Forty per cent of people with confirmed Covid-19 infections are asymptomatic, according to a meta-analysis of 95 studies encompassing about 29.8 million people.
Among all people tested for SARS-CoV-1 (before the emergence of the omicron variant), 0.25 per cent were positive and asymptomatic. The risks of asymptomatic infections were highest among nursing home residents or staff (4.52 per cent), pregnant women (2.34 per cent) and air or cruise passengers (2.02 per cent)
Based on 77 studies, among the 19,884 people with confirmed SARS-CoV-1, 40.50 per cent were asymptomatic. The risks of asymptomatic infections were highest among nursing home residents or staff (47.53 per cent), pregnant women (54.11 per cent) and air or cruise passengers (52.91 per cent).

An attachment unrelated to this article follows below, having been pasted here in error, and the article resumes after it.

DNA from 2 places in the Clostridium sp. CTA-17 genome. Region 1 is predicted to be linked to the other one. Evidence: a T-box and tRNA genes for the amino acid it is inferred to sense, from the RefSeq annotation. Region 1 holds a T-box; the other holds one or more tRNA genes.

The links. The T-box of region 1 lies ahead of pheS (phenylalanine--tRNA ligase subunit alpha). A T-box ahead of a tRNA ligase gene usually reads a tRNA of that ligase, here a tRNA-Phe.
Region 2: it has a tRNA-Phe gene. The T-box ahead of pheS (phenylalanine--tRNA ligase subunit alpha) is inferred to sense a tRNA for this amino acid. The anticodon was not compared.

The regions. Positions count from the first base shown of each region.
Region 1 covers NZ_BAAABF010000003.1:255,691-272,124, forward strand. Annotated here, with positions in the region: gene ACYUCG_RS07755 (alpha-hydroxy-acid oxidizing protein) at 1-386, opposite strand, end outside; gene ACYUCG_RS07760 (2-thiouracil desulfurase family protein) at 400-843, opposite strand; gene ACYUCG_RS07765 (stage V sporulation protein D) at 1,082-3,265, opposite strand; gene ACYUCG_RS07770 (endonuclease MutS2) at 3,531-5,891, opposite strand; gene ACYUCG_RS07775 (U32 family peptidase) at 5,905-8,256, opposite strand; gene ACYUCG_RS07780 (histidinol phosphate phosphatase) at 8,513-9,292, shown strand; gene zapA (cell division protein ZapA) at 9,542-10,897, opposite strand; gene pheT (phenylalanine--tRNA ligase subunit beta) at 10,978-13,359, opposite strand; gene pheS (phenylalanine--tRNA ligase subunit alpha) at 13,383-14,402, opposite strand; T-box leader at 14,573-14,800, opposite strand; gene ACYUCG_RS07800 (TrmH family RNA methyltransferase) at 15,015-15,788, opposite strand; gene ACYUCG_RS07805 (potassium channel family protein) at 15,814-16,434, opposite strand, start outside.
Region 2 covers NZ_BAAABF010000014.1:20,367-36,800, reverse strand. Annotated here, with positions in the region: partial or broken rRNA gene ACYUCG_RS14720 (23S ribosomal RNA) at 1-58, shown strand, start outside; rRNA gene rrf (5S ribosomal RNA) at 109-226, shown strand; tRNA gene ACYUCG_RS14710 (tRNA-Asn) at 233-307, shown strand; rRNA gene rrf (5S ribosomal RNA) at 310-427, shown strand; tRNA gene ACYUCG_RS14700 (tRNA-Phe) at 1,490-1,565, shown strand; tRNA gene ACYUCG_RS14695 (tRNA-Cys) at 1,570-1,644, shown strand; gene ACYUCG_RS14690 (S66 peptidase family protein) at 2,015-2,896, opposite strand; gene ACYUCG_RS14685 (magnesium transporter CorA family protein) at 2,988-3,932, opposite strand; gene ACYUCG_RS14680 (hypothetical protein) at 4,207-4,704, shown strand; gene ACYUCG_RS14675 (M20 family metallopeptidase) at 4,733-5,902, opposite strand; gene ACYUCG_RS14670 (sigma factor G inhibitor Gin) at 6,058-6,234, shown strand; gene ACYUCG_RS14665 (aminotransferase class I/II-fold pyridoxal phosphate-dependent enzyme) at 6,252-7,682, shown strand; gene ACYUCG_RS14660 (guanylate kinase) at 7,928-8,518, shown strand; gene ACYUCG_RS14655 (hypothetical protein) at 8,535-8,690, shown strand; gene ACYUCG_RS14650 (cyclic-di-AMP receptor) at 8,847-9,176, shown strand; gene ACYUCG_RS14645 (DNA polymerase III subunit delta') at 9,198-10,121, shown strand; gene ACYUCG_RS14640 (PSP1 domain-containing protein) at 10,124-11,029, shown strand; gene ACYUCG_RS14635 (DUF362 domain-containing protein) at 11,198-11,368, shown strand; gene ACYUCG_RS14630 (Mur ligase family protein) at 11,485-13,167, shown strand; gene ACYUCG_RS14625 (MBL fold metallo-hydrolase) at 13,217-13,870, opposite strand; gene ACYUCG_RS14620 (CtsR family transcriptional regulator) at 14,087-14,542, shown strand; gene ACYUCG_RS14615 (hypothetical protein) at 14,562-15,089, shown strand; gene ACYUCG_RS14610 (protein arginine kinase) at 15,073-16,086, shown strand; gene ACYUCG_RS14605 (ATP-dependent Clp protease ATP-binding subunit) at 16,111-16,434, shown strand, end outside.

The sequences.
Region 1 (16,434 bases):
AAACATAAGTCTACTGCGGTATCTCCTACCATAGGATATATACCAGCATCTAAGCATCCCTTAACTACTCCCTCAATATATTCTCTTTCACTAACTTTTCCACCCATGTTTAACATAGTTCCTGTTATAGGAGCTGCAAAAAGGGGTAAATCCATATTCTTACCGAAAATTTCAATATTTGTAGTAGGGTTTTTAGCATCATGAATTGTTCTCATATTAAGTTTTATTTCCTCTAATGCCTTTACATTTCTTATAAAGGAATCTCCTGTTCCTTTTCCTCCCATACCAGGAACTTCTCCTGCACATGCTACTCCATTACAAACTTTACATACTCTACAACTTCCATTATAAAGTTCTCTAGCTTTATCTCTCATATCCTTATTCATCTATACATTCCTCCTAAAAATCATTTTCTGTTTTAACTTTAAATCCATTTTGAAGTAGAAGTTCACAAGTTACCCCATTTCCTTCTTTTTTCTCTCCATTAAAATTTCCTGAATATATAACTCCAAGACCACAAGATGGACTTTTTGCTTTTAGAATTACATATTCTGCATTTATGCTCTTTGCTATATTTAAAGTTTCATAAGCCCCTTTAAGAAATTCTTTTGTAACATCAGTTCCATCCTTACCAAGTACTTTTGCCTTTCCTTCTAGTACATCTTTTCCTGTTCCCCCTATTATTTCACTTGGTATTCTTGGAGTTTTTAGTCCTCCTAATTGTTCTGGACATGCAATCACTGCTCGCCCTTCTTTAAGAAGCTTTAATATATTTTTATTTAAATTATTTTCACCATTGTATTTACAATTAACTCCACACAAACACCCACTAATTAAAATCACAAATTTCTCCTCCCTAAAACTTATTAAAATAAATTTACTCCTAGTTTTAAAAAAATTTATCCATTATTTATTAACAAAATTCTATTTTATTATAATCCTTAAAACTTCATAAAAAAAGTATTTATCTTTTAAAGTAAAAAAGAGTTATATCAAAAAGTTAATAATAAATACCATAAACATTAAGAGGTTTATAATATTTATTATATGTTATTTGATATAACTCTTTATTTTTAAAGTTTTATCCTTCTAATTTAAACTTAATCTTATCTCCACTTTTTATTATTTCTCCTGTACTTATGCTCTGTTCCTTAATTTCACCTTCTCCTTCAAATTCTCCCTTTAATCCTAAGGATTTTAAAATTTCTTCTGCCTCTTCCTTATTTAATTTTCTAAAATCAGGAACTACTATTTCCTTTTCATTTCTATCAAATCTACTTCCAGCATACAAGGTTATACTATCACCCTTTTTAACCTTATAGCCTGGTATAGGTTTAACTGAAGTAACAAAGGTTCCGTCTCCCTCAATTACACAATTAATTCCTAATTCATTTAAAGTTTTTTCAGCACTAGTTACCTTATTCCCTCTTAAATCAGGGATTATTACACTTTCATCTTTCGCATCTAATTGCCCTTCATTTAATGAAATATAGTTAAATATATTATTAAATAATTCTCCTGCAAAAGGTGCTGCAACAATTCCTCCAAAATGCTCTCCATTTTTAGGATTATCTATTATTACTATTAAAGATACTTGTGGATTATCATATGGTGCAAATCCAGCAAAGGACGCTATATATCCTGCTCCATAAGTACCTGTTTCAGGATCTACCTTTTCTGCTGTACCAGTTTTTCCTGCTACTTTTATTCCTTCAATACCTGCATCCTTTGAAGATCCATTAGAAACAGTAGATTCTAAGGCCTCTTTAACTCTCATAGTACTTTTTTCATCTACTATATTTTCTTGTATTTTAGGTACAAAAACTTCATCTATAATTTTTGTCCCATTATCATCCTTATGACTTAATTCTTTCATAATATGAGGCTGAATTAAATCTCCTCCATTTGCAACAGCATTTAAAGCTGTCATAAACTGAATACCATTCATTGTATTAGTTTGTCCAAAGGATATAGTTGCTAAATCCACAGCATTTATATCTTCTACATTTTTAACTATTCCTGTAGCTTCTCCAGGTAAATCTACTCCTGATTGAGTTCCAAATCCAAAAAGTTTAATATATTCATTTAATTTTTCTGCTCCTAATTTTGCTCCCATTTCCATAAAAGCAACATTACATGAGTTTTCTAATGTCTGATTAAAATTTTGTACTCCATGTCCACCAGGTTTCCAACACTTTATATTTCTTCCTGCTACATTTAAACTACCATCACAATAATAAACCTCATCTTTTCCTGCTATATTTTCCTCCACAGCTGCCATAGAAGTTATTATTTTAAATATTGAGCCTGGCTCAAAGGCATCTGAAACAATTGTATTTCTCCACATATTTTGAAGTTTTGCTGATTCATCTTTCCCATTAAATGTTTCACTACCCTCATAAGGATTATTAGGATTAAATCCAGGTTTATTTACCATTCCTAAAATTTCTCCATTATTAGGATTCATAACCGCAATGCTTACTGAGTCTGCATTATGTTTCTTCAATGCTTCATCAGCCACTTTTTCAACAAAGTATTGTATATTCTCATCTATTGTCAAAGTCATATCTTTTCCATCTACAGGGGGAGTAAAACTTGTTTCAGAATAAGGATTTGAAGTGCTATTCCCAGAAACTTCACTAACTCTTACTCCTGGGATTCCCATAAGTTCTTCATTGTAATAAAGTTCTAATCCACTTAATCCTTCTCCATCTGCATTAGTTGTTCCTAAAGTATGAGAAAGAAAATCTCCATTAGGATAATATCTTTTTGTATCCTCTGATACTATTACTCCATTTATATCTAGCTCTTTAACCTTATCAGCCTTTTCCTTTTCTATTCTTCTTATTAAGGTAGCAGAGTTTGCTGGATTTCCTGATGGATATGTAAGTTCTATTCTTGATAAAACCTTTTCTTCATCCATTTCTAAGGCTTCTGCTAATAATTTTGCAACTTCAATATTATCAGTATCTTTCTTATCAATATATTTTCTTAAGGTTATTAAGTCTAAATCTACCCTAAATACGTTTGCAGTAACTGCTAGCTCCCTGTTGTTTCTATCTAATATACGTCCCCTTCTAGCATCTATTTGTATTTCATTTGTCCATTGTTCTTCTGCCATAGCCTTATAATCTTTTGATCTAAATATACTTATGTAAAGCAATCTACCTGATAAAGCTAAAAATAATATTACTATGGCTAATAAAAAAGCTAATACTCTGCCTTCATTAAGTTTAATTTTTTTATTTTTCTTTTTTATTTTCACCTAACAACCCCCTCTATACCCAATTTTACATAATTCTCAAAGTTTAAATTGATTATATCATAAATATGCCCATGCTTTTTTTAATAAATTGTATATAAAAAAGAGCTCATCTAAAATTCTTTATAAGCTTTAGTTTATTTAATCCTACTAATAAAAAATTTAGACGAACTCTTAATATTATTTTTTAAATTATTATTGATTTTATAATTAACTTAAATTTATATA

“The high percentage of asymptomatic infections highlights the potential transmission risk of asymptomatic infections in communities,” the authors conclude.
“Screening for asymptomatic infection is required, especially for countries and regions that have successfully controlled SARS-CoV-2. Asymptomatic infections should be under management similar to that for confirmed infections, including isolating and contact tracing.”